In this context, the working group focuses on giving weight to methods for assessing and reducing the ecological footprint of buildings. The focus is on analyzing life cycle data in order to promote the use of materials and construction methods that are compatible with listed buildings and environmentally friendly. At the same time, the working group strives to minimize material-related CO2 emissions and to quantify the positive effects of preserving historic buildings on the CO2 footprint. Both traditional and innovative approaches are taken into account to ensure a balance between the preservation of cultural heritage and environmental responsibility.

Acting Head: Dr. Xiaoping Xie
Acting Head: Dr. Xiaoping Xie

Main focus of work:

  • Assessments of the CO2 footprint or gray energy with a focus on preserving the historic building fabric
  • Life cycle analyses for resource-efficient construction
  • Regional integration of site-specific recycled building materials
  • Implementation of the principles of the circular economy in the construction industry

Working Group 12.5: Digital quality assurance and monitoring

Initial situation and objectives: In recent decades, computer-aided digital planning tools have developed into an important instrument for evaluating the climate impact of a wide range of measures. They offer the potential to address a wide range of issues relating to energy efficiency and climate protection in the planning process.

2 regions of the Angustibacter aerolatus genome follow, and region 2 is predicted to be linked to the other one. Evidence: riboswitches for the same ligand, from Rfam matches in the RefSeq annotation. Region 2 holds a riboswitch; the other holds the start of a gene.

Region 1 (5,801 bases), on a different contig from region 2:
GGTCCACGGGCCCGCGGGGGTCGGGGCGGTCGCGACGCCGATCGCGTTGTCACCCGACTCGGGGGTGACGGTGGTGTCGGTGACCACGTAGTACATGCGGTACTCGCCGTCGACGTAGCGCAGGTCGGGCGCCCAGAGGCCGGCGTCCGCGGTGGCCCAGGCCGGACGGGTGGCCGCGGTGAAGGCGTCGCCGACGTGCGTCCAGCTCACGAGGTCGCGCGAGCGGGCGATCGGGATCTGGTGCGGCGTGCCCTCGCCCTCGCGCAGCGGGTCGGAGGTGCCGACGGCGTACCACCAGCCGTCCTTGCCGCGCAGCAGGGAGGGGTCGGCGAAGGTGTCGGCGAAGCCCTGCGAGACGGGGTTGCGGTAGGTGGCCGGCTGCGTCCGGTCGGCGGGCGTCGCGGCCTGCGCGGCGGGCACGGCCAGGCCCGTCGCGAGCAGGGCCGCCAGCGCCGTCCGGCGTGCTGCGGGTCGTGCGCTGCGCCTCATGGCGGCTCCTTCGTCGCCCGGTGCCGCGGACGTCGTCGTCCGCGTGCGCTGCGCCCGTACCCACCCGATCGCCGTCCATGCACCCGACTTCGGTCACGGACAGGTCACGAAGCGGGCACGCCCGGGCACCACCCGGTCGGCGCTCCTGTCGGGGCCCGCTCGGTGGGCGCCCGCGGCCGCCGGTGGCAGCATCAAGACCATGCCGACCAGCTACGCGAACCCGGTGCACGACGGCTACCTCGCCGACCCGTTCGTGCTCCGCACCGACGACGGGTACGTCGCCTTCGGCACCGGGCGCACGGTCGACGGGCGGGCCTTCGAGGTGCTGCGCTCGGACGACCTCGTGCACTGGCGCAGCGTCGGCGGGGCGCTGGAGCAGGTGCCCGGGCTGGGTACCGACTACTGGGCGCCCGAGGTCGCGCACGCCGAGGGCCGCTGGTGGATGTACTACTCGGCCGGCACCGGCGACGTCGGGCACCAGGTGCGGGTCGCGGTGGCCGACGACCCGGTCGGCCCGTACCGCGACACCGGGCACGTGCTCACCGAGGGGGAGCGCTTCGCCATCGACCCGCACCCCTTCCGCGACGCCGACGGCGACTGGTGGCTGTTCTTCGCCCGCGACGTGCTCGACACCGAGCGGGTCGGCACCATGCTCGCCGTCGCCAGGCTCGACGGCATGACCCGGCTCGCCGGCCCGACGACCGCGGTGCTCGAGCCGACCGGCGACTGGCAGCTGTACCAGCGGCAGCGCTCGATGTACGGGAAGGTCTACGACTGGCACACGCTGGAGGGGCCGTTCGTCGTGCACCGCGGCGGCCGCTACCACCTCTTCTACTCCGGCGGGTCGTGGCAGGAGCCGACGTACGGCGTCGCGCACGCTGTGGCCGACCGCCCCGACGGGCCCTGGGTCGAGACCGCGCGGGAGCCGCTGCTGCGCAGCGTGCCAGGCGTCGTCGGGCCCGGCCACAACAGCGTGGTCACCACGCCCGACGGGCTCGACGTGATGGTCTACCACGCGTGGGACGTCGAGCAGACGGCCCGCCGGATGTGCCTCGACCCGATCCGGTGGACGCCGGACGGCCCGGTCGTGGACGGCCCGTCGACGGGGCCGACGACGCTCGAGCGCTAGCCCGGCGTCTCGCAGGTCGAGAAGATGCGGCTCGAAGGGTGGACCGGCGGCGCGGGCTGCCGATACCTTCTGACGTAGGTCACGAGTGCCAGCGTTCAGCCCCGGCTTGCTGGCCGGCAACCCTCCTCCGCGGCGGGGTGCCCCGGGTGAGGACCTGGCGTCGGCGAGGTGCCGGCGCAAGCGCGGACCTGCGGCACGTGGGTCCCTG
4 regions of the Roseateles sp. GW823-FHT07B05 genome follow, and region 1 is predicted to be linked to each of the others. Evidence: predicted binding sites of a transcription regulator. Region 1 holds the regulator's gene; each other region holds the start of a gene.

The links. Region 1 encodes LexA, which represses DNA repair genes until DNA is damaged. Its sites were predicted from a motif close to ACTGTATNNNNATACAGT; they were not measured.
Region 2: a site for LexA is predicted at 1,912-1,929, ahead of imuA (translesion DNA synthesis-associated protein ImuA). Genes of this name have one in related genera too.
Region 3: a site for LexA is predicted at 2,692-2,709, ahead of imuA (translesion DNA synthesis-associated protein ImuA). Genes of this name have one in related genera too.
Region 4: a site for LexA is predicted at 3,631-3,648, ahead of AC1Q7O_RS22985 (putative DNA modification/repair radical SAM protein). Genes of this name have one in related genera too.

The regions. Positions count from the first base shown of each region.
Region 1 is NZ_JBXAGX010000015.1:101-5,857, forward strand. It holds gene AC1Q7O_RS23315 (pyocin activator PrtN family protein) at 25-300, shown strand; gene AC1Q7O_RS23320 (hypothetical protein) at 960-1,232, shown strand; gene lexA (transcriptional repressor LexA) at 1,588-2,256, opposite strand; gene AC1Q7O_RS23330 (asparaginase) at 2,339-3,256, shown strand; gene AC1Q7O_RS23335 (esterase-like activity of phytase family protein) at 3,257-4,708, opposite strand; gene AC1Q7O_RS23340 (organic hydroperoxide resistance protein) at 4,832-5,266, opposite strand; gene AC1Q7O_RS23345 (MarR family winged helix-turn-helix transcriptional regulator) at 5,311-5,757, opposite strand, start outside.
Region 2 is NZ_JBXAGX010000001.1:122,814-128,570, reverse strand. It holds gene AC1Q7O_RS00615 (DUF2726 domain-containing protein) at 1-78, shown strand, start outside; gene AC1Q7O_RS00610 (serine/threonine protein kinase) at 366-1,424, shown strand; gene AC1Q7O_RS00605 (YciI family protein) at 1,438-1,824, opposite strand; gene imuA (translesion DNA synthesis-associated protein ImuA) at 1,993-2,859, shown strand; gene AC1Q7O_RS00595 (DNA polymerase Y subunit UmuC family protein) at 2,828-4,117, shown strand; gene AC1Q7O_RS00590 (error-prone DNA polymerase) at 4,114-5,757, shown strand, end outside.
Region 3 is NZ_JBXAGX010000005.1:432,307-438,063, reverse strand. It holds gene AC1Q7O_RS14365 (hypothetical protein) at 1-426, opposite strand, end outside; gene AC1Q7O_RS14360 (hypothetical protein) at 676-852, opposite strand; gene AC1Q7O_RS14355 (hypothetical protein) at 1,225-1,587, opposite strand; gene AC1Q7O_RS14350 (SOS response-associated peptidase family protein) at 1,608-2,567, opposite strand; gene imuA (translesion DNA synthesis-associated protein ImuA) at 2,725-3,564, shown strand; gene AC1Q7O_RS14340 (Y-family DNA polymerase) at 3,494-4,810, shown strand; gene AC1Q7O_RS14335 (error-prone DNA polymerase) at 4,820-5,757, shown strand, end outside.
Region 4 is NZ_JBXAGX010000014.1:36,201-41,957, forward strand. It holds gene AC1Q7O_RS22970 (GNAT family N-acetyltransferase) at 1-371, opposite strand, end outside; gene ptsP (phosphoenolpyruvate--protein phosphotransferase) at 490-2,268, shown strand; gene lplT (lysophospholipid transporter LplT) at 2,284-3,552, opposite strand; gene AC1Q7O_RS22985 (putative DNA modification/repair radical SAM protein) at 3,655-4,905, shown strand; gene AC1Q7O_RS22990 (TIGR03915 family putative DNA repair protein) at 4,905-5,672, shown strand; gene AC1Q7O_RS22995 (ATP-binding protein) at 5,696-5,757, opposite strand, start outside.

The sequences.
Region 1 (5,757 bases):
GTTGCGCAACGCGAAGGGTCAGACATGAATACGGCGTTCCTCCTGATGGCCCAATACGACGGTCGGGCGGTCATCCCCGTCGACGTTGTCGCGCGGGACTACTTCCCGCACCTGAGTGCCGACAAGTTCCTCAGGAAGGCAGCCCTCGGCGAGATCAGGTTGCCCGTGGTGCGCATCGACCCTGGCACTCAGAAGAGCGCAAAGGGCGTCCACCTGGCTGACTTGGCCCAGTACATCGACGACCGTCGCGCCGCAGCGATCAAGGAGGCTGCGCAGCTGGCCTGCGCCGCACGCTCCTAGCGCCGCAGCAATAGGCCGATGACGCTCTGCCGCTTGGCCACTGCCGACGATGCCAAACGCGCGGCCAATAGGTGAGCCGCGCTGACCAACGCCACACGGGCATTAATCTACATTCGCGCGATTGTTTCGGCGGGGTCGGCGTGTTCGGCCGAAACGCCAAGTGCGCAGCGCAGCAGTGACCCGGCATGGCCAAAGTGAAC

However, the use of digital tools in planning practice faces major challenges. The creation of a sufficiently accurate energy-efficient building model can be very time-consuming and labor-intensive, especially in existing buildings, and requires specialized knowledge and expertise of the software and the special features of the existing building fabric. In addition, the accuracy of the results depends heavily on the quality of the input data.

Quality assurance of the digital processes and the availability of reliable input data are therefore of crucial importance.  Verifiability must be continuously guaranteed and become part of the integral planning process. The refurbishment of existing buildings poses a particular challenge in terms of data acquisition compared to new buildings. Insufficient data is the rule. The working group will therefore collect, systematize and document the available scientific methods in order to effectively address the problem of fragmented data availability.

Sustainable quality assurance in the area of energy-efficient building and district planning can only be implemented through systematic TARGET-ACTUAL monitoring. Broad, data-based quality assurance through systematic comparison of key energy figures from building planning and operation is not provided by the energy consumption and energy requirement certificates that have been prescribed to date. Generally applicable methods must be established for the comparison of planning parameters and consumption data (monitoring).